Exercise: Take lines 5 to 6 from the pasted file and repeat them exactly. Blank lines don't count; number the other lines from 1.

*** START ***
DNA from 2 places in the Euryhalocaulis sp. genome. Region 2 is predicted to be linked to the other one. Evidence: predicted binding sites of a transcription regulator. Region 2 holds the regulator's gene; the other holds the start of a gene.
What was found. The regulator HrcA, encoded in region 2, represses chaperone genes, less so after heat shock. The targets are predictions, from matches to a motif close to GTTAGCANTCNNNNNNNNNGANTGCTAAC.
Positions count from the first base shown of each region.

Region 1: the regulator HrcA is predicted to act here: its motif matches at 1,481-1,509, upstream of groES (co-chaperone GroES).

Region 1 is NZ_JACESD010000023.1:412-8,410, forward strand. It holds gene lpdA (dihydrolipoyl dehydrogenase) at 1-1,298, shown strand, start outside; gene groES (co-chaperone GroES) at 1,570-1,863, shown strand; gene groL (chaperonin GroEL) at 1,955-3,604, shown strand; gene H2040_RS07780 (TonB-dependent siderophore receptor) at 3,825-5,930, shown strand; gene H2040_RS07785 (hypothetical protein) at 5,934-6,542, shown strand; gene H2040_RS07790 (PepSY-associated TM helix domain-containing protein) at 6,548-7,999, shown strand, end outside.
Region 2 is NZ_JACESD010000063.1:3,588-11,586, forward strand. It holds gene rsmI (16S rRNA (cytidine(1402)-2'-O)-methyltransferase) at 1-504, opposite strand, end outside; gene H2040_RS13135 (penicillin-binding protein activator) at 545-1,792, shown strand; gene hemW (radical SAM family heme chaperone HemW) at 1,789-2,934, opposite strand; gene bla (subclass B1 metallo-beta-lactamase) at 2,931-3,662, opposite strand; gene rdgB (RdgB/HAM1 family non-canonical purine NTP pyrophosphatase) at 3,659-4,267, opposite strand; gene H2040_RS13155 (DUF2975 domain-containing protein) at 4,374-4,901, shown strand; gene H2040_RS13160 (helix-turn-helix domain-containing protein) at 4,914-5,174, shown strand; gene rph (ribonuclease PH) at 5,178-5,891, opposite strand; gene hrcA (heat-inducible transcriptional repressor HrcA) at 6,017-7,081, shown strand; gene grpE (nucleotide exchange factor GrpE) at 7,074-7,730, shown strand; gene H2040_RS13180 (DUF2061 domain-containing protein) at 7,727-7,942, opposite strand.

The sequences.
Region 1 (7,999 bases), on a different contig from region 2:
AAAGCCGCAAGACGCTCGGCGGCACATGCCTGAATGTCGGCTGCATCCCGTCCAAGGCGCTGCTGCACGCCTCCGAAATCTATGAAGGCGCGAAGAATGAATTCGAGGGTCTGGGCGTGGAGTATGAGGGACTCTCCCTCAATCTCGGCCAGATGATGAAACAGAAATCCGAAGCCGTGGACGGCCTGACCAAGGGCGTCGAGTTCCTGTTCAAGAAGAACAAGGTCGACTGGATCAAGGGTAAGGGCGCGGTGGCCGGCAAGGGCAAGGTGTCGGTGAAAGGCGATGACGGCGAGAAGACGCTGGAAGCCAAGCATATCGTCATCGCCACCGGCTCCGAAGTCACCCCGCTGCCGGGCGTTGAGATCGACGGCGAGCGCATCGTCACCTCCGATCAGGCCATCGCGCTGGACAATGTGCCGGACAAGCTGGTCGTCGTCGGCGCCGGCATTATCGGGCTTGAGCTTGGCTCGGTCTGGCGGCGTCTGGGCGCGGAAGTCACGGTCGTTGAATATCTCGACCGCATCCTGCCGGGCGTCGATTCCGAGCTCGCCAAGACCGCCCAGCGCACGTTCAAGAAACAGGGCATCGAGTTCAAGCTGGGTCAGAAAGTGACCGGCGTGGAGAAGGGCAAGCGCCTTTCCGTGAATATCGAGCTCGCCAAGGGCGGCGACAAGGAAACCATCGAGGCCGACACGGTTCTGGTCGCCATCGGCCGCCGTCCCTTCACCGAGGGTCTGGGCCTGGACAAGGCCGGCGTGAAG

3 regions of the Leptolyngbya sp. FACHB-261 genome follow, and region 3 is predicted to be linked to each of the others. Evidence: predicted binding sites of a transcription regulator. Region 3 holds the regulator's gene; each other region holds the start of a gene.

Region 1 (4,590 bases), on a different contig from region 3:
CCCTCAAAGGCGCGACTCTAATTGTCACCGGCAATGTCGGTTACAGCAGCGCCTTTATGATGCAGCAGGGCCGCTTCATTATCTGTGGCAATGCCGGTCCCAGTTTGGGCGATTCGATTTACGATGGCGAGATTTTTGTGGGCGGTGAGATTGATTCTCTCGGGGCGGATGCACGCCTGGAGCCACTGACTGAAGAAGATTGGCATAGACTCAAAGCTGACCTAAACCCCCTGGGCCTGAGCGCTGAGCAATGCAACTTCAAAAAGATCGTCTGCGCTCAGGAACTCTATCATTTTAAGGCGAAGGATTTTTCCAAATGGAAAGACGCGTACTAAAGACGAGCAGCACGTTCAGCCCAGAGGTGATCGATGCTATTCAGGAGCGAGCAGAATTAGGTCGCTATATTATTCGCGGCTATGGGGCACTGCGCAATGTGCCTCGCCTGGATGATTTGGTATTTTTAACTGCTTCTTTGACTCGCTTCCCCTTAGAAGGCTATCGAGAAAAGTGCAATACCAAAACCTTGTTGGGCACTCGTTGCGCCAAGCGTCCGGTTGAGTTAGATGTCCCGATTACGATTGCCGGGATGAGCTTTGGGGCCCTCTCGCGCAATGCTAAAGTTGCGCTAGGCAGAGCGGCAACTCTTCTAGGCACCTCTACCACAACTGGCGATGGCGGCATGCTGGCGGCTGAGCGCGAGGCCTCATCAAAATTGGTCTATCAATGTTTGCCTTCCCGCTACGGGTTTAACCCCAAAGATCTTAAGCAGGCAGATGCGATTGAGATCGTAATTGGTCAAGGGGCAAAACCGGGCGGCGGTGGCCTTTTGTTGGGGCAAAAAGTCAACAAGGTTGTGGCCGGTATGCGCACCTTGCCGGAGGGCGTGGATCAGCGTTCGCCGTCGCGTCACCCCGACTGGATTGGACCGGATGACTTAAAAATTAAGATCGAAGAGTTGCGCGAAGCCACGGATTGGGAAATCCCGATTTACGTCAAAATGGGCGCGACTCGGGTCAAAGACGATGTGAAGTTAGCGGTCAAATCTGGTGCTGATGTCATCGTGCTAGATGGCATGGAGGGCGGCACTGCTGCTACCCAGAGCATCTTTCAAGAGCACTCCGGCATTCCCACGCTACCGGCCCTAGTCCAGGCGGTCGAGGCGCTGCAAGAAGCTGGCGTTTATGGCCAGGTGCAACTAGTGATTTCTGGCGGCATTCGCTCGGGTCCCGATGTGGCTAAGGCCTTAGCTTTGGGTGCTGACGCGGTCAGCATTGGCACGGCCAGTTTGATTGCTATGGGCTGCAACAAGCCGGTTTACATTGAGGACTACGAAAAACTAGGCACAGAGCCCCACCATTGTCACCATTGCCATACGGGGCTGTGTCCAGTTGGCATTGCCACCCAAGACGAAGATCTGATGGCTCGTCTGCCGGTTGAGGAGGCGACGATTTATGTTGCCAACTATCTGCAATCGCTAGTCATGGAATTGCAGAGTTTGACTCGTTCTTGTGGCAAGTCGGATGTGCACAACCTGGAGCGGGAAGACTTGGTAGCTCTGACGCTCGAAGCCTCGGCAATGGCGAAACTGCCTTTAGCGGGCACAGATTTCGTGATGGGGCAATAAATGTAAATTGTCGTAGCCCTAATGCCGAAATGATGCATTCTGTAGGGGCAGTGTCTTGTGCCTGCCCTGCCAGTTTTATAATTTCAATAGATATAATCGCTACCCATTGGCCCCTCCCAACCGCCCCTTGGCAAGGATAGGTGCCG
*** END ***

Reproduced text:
Region 1 is NZ_JACESD010000023.1:412-8,410, forward strand. It holds gene lpdA (dihydrolipoyl dehydrogenase) at 1-1,298, shown strand, start outside; gene groES (co-chaperone GroES) at 1,570-1,863, shown strand; gene groL (chaperonin GroEL) at 1,955-3,604, shown strand; gene H2040_RS07780 (TonB-dependent siderophore receptor) at 3,825-5,930, shown strand; gene H2040_RS07785 (hypothetical protein) at 5,934-6,542, shown strand; gene H2040_RS07790 (PepSY-associated TM helix domain-containing protein) at 6,548-7,999, shown strand, end outside.
Region 2 is NZ_JACESD010000063.1:3,588-11,586, forward strand. It holds gene rsmI (16S rRNA (cytidine(1402)-2'-O)-methyltransferase) at 1-504, opposite strand, end outside; gene H2040_RS13135 (penicillin-binding protein activator) at 545-1,792, shown strand; gene hemW (radical SAM family heme chaperone HemW) at 1,789-2,934, opposite strand; gene bla (subclass B1 metallo-beta-lactamase) at 2,931-3,662, opposite strand; gene rdgB (RdgB/HAM1 family non-canonical purine NTP pyrophosphatase) at 3,659-4,267, opposite strand; gene H2040_RS13155 (DUF2975 domain-containing protein) at 4,374-4,901, shown strand; gene H2040_RS13160 (helix-turn-helix domain-containing protein) at 4,914-5,174, shown strand; gene rph (ribonuclease PH) at 5,178-5,891, opposite strand; gene hrcA (heat-inducible transcriptional repressor HrcA) at 6,017-7,081, shown strand; gene grpE (nucleotide exchange factor GrpE) at 7,074-7,730, shown strand; gene H2040_RS13180 (DUF2061 domain-containing protein) at 7,727-7,942, opposite strand.